The Garden Muse: Beyond Halloween, it’s still pumpkin season

Published 10:50 am Saturday, November 4, 2023

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the Garden Muse

Dawn Conrad

Archeological evidence suggests that pumpkins have been around at least five thousand years. Thanks to the Celtic fall traditions of Samhain and keeping evil spirits at bay, the myth of ‘Stingy Jack’ and the use of Jack-O-Lanterns to scare off his evil spirit, pumpkins have become a popular symbol of fall.

The pumpkin is a type of winter squash in the Cucurbitaceae family and closely related to the cucumber and melon. Technically the pumpkin is a fruit because it comes from a flower and contains seeds, about five hundred seeds per pumpkin. Pumpkins come in many varieties, colors, and sizes, the largest reported to have been grown in New Hampshire and weighed 2,582 pounds. To put that into perspective, the average size pumpkin weighs 13 lbs.

Pie or sugar pumpkins are much smaller in size and sweeter than their much larger Jack-O-Lantern cousins. Every part of the pumpkin is edible including the stems and flowers. Pumpkins are 80-90% water, they are incredibly low calorie and nutrient dense. One cup of cooked pumpkin contains about 49 calories and is packed with vitamins K, C, E, potassium, Iron, Folate, and Niacin. Pumpkins are also rich in antioxidants. The prominent levels of beta carotene in pumpkin are converted into vitamin A which helps the body fight infection and age-related vision problems, it also helps protect the skin from harmful UV rays. Their high potassium content can help lower blood pressure and age-related hearing loss. The un-hulled seeds can also be roasted and eaten, in addition to their antioxidants they also provide nutrition to the body in the form of magnesium, zinc, iron, and fatty acids.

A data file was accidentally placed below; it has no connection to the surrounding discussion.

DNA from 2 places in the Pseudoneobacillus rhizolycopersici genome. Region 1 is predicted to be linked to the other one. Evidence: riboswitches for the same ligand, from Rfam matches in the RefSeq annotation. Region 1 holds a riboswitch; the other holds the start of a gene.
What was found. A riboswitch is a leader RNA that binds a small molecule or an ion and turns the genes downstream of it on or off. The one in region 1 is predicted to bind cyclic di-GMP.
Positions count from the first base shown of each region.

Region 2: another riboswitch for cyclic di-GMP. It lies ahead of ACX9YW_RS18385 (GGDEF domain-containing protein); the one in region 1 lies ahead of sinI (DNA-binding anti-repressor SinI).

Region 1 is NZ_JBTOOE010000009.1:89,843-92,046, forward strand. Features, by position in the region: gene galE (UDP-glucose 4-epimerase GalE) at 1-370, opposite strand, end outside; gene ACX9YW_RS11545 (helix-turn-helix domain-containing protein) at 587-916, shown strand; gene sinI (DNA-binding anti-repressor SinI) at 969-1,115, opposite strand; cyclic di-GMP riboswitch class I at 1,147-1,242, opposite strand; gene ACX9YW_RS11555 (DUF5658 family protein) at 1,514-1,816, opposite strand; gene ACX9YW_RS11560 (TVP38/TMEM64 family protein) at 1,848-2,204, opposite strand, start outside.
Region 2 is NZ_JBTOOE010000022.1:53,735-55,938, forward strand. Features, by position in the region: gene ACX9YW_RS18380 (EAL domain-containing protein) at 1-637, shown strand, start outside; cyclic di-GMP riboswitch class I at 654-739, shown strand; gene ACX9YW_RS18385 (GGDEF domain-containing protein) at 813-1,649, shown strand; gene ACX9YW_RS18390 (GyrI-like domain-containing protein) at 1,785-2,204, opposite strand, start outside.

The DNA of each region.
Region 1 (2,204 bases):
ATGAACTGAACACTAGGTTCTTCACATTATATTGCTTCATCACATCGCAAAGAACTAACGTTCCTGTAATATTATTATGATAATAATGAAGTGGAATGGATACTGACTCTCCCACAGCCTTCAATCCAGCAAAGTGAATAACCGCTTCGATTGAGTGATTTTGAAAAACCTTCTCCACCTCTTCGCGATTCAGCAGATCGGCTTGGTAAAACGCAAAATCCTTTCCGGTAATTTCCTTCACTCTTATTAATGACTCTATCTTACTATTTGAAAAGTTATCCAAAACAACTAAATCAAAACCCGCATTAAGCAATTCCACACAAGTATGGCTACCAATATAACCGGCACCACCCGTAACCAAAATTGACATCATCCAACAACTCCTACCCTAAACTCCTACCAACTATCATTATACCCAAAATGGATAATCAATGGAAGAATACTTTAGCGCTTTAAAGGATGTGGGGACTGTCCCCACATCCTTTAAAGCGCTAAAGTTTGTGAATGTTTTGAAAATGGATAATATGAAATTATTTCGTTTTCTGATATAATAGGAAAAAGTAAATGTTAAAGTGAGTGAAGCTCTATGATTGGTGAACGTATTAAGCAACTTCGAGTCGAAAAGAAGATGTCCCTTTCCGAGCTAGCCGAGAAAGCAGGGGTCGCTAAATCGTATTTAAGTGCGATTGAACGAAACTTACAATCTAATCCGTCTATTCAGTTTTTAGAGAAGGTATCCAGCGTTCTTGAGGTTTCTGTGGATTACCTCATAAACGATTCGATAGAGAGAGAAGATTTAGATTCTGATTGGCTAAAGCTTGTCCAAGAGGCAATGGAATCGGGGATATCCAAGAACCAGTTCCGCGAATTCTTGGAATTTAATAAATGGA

Uncut pumpkins can be stored in a dry dark cool place for up to three months before starting to spoil. The longer they are properly stored the sweeter and more flavorful they become.

Pumpkins grow everywhere except Antarctica. China, India, Mexico, and Ukraine are the top producers of pumpkins. 

The United States produces 1.5 billion pounds of pumpkins every year. 

Dawn Conrad is a Retired Virginia Cooperative Extension Master Gardener, Herbalist, Writer and Artist. She can be contacted at